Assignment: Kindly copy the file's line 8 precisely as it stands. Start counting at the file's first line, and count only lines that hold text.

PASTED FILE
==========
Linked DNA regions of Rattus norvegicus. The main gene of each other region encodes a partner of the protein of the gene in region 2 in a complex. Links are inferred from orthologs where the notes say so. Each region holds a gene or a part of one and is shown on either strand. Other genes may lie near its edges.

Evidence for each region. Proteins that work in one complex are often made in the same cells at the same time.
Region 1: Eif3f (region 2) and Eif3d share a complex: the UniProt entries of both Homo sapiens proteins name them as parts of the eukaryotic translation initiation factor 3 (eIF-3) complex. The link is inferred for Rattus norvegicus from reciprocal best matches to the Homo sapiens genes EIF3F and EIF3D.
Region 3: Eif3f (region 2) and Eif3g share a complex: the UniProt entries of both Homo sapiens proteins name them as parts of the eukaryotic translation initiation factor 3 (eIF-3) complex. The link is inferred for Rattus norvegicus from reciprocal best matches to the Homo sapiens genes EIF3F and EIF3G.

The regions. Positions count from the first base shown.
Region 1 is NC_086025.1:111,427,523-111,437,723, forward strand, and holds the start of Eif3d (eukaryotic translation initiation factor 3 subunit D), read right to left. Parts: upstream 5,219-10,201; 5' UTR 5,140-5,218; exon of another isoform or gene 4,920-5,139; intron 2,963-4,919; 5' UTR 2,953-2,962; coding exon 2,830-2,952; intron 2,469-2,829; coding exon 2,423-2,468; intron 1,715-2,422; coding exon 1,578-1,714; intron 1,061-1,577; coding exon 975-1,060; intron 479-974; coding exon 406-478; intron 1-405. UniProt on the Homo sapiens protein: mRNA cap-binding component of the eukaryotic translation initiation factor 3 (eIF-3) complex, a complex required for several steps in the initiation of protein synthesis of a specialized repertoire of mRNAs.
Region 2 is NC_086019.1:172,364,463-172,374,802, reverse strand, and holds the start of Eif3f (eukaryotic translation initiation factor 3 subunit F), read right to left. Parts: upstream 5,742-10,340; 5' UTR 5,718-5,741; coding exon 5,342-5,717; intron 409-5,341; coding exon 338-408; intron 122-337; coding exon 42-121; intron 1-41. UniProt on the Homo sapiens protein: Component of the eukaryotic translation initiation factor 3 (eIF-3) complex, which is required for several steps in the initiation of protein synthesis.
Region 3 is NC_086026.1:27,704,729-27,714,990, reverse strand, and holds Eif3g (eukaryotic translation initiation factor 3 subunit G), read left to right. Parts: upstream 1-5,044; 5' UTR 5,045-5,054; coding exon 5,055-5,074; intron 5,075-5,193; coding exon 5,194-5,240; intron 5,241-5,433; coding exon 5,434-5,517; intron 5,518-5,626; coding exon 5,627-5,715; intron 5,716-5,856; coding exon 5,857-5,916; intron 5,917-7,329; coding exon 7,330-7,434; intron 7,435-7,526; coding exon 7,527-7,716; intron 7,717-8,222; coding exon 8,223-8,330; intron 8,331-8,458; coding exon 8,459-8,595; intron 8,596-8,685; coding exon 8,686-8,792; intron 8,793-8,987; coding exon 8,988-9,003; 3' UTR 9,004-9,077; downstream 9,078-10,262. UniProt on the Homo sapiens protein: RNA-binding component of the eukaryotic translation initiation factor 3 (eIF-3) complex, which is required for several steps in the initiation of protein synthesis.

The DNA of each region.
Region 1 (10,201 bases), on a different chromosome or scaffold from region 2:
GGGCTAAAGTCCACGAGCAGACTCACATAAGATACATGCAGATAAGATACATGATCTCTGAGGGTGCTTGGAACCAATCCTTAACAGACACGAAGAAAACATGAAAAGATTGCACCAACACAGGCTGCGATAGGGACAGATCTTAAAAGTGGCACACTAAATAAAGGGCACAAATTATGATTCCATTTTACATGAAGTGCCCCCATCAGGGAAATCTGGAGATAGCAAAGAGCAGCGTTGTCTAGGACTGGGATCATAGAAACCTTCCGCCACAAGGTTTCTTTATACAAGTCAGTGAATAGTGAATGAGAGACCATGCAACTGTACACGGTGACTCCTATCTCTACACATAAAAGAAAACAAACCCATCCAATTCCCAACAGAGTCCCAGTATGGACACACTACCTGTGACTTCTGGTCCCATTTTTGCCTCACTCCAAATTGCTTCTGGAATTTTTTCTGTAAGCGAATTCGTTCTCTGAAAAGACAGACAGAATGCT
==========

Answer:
Region 3 is NC_086026.1:27,704,729-27,714,990, reverse strand, and holds Eif3g (eukaryotic translation initiation factor 3 subunit G), read left to right. Parts: upstream 1-5,044; 5' UTR 5,045-5,054; coding exon 5,055-5,074; intron 5,075-5,193; coding exon 5,194-5,240; intron 5,241-5,433; coding exon 5,434-5,517; intron 5,518-5,626; coding exon 5,627-5,715; intron 5,716-5,856; coding exon 5,857-5,916; intron 5,917-7,329; coding exon 7,330-7,434; intron 7,435-7,526; coding exon 7,527-7,716; intron 7,717-8,222; coding exon 8,223-8,330; intron 8,331-8,458; coding exon 8,459-8,595; intron 8,596-8,685; coding exon 8,686-8,792; intron 8,793-8,987; coding exon 8,988-9,003; 3' UTR 9,004-9,077; downstream 9,078-10,262. UniProt on the Homo sapiens protein: RNA-binding component of the eukaryotic translation initiation factor 3 (eIF-3) complex, which is required for several steps in the initiation of protein synthesis.